Letters to the Editor for April 7, 2013

Published: Sunday, April 7, 2013 at 6:01 a.m.
Last Modified: Friday, April 5, 2013 at 11:50 p.m.

Support for all

I hope that Mayor Craig Lowe, during his very short stay at the Alachua County Jail for his drunk driving arrest, noticed and will remember some of the other inmates. Many are there for alcoholism and substance addiction, which often is the underlying cause of their crimes.

Commissioner Thomas Hawkins was quoted as saying that he supports Lowe "not just as a politician but as a person." I think Hawkins should expand his public declaration of support to all in our community who suffer from this illness, including those still at the jail.

Cindy Rosenfeld,


Not pet projects

Biomass power and better infrastructure for pedestrians and bicyclists save money in the long term.

Gainesville houses numerous students and others whose disposable income would grow if they could forego the expenses of owning a car. Bicycle-friendly roads and better bus transit provide more freedom for residents to spend their money. Also, less automotive traffic means less road construction and maintenance in the long term, which amounts to tax savings.

A biomass power plant burns locally grown fuel, which means Gainesville Regional Utilities can buy less fuel from its suppliers. Utility costs are never going to be low enough to make waste affordable but at least biomass power makes it possible to become locally self-sufficient (or as close as possible) given enough conservation.

Critics of these public projects ought to propose ways to lower their costs instead of rejecting them outright. These are not pet projects but a means to save money and grow prosperity.

Adam Garcia,


Same rights

A civil union is a legally recognized partnership similar to marriage. Civil unions have been established in several countries to provide legal recognition of relationships formed by same-sex couples and afford them rights, benefits and responsibilities similar (in some countries, identical) to those of married couples.

There is no problem if society wants to create a civil union for people who desire to be in a partnership with someone of the same sex. There is no problem with allowing the same rights to same-sex partners that are afforded to married couples.

There is a problem with changing the definition of marriage for political correctness reasons. If you desire to give equal protection under the law to those interested in a civil union, I'm agreeable to equitable treatment for all.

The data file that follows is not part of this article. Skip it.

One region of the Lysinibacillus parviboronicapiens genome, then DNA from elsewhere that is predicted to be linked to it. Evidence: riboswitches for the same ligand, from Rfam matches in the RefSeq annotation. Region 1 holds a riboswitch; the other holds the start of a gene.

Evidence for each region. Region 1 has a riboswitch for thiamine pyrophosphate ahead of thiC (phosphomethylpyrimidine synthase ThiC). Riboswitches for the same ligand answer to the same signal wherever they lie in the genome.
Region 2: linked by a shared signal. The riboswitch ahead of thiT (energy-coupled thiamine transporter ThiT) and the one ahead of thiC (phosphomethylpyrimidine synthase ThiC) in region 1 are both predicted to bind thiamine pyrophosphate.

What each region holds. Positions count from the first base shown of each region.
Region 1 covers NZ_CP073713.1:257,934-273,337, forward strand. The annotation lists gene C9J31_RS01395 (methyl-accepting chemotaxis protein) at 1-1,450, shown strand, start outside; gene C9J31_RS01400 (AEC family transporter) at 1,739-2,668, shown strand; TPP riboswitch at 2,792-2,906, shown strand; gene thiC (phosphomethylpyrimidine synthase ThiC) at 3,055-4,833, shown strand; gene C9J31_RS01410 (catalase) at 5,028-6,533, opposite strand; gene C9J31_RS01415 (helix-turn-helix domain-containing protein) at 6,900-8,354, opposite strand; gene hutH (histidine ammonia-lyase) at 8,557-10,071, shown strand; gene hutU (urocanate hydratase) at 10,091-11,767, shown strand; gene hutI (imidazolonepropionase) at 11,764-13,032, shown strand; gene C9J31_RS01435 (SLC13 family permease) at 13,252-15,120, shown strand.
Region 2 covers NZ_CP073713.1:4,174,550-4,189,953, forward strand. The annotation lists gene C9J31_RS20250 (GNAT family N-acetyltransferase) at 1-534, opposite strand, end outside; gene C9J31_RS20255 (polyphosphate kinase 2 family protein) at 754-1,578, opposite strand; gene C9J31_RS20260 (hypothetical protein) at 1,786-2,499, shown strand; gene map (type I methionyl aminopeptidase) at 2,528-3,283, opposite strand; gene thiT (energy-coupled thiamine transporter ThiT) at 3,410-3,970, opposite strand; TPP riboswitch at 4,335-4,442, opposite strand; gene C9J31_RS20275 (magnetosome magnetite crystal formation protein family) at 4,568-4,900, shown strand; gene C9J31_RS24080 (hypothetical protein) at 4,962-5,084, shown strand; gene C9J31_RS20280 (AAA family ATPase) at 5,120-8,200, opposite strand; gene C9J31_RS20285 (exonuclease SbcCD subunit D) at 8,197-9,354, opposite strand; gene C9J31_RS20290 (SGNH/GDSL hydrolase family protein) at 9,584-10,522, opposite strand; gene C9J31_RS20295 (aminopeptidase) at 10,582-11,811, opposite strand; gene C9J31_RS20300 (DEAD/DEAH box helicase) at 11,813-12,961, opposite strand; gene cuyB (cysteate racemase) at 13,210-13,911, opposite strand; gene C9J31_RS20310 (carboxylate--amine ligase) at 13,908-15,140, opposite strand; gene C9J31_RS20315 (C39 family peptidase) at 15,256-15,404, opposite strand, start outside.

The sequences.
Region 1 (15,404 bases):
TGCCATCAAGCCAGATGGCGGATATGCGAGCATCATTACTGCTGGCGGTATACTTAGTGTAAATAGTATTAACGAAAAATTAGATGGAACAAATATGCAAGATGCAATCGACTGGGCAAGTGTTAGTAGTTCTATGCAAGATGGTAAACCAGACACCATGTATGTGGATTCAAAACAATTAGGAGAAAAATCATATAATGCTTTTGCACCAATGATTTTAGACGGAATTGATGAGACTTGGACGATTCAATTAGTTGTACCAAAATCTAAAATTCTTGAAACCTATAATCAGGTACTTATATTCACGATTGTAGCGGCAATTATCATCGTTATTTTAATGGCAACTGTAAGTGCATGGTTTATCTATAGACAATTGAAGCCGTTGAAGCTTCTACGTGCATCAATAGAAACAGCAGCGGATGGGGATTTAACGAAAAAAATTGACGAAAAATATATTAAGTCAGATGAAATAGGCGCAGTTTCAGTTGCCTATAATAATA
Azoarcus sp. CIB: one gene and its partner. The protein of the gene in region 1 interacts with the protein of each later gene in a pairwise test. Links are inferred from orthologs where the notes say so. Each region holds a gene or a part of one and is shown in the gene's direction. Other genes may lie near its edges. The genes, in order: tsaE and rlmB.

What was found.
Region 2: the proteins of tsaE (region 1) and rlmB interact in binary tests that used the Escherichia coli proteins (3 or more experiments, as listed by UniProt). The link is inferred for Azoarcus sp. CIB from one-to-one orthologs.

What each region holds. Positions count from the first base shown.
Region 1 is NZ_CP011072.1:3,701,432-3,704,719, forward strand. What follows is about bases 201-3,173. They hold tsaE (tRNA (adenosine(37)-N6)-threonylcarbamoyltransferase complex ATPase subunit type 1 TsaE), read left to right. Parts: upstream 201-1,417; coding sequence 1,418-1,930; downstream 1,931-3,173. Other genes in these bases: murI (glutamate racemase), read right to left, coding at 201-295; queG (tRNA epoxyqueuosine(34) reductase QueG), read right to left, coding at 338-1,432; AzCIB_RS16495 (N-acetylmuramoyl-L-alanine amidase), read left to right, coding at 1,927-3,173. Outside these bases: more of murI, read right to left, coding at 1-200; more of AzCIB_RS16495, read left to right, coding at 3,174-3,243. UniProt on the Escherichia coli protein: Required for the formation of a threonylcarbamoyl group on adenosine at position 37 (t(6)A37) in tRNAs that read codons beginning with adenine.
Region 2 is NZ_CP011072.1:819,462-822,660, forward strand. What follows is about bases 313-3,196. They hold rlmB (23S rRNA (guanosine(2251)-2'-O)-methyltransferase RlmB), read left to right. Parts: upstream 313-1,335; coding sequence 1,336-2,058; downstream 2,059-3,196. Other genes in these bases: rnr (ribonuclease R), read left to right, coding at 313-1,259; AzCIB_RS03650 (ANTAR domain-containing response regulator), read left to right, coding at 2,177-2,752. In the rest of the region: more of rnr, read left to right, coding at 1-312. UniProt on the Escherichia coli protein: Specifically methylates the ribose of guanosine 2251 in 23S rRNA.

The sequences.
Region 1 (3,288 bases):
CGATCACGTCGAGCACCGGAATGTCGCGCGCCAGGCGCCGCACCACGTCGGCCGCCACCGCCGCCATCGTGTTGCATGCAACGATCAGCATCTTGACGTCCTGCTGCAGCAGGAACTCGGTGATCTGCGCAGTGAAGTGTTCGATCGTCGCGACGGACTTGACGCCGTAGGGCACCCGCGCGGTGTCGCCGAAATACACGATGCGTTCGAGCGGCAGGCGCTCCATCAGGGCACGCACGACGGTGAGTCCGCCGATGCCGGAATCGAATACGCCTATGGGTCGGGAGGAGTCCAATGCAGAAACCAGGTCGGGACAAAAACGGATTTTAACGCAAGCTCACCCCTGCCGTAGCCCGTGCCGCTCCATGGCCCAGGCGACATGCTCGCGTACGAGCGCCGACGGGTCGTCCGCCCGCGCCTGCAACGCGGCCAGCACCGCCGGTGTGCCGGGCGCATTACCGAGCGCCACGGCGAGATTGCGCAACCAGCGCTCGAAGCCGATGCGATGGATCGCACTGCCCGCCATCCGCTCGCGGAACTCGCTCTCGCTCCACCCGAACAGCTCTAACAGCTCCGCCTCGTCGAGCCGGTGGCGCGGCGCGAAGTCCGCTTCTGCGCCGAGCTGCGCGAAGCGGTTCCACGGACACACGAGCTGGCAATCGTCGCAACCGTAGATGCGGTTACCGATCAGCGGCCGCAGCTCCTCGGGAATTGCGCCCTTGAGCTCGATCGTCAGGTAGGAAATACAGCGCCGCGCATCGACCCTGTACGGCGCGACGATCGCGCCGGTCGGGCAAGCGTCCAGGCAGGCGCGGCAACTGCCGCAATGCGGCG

Yet, I adamantly disagree with changing the definition of marriage. You can give the same rights to same-sex couples without changing the definition of marriage.

Lisa Satcher,


Gun-free zones

The Sun's March 30 editorial, "No place for guns," evidences a gross misunderstanding of why schools are selected as locations to kill innocent people. Only two changes in the way the law addresses mass shootings offer any real chance for reducing such violence.

First, laws must be changed so that people who evidence violent tendencies are identified, and their access to firearms eliminated. Second, the concept of gun-free zones must be totally banished from our political thought, and, more specifically, our laws.

Gun-free zones are now, and always have been, well known to be locations where one will be least likely to encounter armed resistance, and thus, a choice location at which to kill innocent people.

The Sun's objection to having trained and certified persons with firearms in our schools is also misplaced, either because of ignorance or political bent, as it is irrefutable that the only meaningful way to quickly stop a bad person with a gun is a prompt encounter with a good person with a gun.

C. Gary Moody,


Watch for do-gooders

Our Florida Legislature is proposing to criminalize as a misdemeanor for the first time, and a felony for the second, the sale of pipes. That's right: your grandpa's wooden pipe or any smoking device, whether "metal, wooden, acrylic, glass, stone, plastic, or ceramic." Whoops, they left out corncob.

God forbid we should restrict our criminal punishments to actual evil intent and actions. Let's include innocent behavior as well. We wouldn't want some bad person to get around our laws!

Where will our insatiable, ignominious passion to pass another law end? Oh, that's right, we have to fill all those prisons we paid to build.

What would my father (from the World War II generation) think of this? Well I know what my grandfather would think about criminalizing the sale of his pipe, about the same thing he thought about prohibition: "It's the damned do-gooders you have to watch out for."

Barbara Blount-Powell,


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